Nobody knew it at the time, but 1946 was an important year for the Iowa football program because that’s when the Mid-American Conference was formed.
It took about four decades before Iowa started padding its schedule with MAC opponents. But now it’s to the point where you expect a team from the MAC to be on Iowa’s schedule. And you expect Iowa to win — unless the opponent is Western Michigan.
MAC opponents almost always put forth a spirited effort against Big Ten teams because it’s their chance to make a statement and show that their level of football also deserves respect.
But they almost always lose. That’s why it’s such a great relationship from Iowa’s standpoint.
The Hawkeyes are 7-0 against Northern Illinois and had better be 8-0 at the conclusion of today’s season opener at Soldier Field in Chicago or coach Kirk Ferentz will have some explaining to do.
Most Iowa fans probably don’t care that NCAA scholarship reductions have helped the MAC narrow the gap. They only care about the final score and they aren’t pleased when it’s close.
“I don’t pretend to be an expert on the (Mid-American) Conference, but I think the scholarship reduction has affected all of college football,” Ferentz said. “And they do a good job of recruiting; just look at the quarterbacks that have come out there.”
Ferentz should know how the MAC schools recruit because he is to the MAC what the Grinch is to Christmas with how Iowa repeatedly steals recruits who were previously headed to MAC schools, receiver Kevonte Martin-Manley being one example.
Facing a MAC opponent is a good measuring stick because to struggle often means trouble lies ahead for Iowa, while the best Iowa teams usually face little resistance from the MAC attack.
There are exceptions, such as 2002, when a very talented Iowa squad hung on to defeat Miami (Ohio) 29-24 on the road. But that was also a pretty good Miami team with a future NFL quarterback named Ben Roethlisberger leading the way.
“That trip to Miami wasn’t much fun for us, I know that,” Ferentz said.
Iowa lost to Western Michigan at Kinnick Stadium in 2000 and 2007 because in both cases Iowa wasn’t very good.
The 27-21 loss in 2000 came in the second game of the season and during a stretch in which Ferentz lost 18 of 20 games to begin his run at Iowa. It was one of the many growing pains that occurred during the rebuilding phase.
The 28-19 loss in 2007, on the other hand, came in the regular-season finale and with a bowl invitation and winning record on the line. It was a lost opportunity by a team that probably didn’t deserve to be in a bowl game in the first place.
There were signs right away that the 2007 team, which finished 6-6 overall, had issues, especially at quarterback.
Those issues surfaced in the season opener against Northern Illinois in a game that also was played at Soldier Field, as well as in extreme heat.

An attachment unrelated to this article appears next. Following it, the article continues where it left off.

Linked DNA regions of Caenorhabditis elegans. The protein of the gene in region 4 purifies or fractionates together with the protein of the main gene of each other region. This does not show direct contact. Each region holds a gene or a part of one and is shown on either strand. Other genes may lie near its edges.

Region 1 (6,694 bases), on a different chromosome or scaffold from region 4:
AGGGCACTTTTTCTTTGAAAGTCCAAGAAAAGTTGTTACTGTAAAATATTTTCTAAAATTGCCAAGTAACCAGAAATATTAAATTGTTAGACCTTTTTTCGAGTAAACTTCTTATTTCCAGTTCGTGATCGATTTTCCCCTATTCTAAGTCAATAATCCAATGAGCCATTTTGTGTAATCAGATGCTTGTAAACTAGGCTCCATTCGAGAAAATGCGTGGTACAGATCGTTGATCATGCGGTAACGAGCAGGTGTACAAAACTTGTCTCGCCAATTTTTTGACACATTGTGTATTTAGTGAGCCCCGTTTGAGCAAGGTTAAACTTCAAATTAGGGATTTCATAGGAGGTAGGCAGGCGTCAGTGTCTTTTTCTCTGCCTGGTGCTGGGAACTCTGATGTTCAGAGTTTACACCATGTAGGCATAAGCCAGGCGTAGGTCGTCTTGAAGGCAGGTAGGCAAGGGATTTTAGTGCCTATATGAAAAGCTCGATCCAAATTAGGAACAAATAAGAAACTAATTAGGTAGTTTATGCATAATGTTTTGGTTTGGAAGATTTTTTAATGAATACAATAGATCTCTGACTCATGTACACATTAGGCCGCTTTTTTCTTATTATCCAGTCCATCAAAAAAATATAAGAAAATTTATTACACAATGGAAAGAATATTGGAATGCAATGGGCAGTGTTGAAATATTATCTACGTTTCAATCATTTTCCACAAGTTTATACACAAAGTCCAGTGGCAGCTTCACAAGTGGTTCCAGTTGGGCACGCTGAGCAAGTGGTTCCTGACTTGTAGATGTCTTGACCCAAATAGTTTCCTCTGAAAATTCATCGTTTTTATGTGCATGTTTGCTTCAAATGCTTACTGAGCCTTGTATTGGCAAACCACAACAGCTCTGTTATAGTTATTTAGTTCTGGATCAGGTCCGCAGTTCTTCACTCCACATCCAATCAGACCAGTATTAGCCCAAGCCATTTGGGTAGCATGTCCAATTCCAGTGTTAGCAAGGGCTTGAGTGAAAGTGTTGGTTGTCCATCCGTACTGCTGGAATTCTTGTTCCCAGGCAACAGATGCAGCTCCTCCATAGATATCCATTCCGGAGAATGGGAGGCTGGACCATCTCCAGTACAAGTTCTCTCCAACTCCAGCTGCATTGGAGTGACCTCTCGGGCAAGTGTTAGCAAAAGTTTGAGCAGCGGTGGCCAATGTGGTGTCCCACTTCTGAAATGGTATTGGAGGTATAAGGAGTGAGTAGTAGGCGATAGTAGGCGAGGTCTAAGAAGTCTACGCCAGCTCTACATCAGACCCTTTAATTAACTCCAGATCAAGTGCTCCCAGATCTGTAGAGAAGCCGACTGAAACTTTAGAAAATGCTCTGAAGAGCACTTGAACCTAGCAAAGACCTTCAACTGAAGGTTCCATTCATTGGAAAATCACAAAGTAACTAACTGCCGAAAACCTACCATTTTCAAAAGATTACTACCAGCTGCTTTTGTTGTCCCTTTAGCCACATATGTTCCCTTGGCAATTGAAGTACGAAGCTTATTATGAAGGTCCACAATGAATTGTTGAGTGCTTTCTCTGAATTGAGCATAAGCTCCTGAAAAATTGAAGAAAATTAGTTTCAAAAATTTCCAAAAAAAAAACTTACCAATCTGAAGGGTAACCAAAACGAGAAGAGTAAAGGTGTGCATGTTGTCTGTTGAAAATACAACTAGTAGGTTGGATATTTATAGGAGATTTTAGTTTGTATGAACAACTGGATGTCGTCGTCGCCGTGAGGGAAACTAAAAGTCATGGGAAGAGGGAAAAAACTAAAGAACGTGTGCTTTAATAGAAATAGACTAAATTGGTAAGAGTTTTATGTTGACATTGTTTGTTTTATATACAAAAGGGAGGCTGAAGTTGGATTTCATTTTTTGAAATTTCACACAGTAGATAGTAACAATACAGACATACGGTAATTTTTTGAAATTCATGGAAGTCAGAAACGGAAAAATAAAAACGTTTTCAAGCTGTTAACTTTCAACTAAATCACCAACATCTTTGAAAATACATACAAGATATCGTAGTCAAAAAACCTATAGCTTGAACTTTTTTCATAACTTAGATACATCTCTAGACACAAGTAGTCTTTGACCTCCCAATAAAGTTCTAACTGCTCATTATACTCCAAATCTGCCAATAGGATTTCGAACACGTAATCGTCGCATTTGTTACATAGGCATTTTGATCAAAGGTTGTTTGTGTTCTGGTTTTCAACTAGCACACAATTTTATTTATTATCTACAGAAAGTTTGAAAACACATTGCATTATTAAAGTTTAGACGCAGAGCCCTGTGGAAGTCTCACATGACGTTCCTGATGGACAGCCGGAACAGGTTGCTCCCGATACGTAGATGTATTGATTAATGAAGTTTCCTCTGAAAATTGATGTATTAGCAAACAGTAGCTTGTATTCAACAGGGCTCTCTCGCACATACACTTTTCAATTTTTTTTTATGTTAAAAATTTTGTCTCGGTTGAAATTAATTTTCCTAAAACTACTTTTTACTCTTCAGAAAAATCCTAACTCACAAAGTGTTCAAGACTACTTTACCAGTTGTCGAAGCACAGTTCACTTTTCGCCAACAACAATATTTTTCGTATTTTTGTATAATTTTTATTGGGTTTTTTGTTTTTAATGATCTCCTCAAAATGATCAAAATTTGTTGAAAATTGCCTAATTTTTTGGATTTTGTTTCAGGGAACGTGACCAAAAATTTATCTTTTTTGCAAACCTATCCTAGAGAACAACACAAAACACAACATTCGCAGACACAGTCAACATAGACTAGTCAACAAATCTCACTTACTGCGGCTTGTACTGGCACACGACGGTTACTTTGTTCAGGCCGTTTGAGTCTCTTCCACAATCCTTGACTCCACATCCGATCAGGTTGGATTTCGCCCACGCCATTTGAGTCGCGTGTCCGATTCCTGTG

Iowa prevailed 16-3 behind a potent rushing attack that produced 250 rushing yards on 46 attempts, highlighted by Albert Young’s 144 yards on 23 attempts.
The Hawkeyes needed every one of those rushing yards to win, though, because the passing attack behind sophomore quarterback Jake Christensen was mostly ineffective. Christensen did throw one touchdown pass — a five-yarder to tight end Brandon Myers — but he only completed 12-of-29 passes overall for 133 yards.
Christensen would go on to struggle throughout the season, while Young finished with 968 rushing yards in 2007, averaging nearly five yards per carry.
The situation is more stable at quarterback now with senior James Vandenberg coming off a season in which he threw for 3,022 yards and 25 touchdowns. Vandenberg struggles on the road, but the environment at Soldier Field won’t feel like a road game with about 30,000 Iowa fans showing their love.
Iowa also is catching the Huskies at the right time with star quarterback Chandler Harnish having used up his eligibility last season.
The Northern Illinois team that finished 11-3 overall and with nine consecutive victories to close last season is not the same team that will face Iowa today, not by a long shot.
Only three starters return on offense, including just one on the offensive line.
Iowa will counter with an inexperienced defensive line, but shouldn’t a group of Big Ten players with limited experience prevail over a group of MAC players with limited experience?
Upsets have their place in sports, but a Big Ten team has no business losing to a MAC team in football unless the Big Ten team isn’t very good.
Despite all their success last season, Harnish and his cohorts proved to be no match against Wisconsin, losing 49-7 in the third game. A below-average Kansas team also defeated the Huskies 45-42 last season.
Iowa should be 1-0 after today’s game, but how it gets to that point will determine the fan reaction.
Any type of loss, however, would trigger the same reaction, that being a MAC meltdown.
Reach Pat Harty at 339-7368 or email@example.com.
Category: Iowa Hawkeyes Football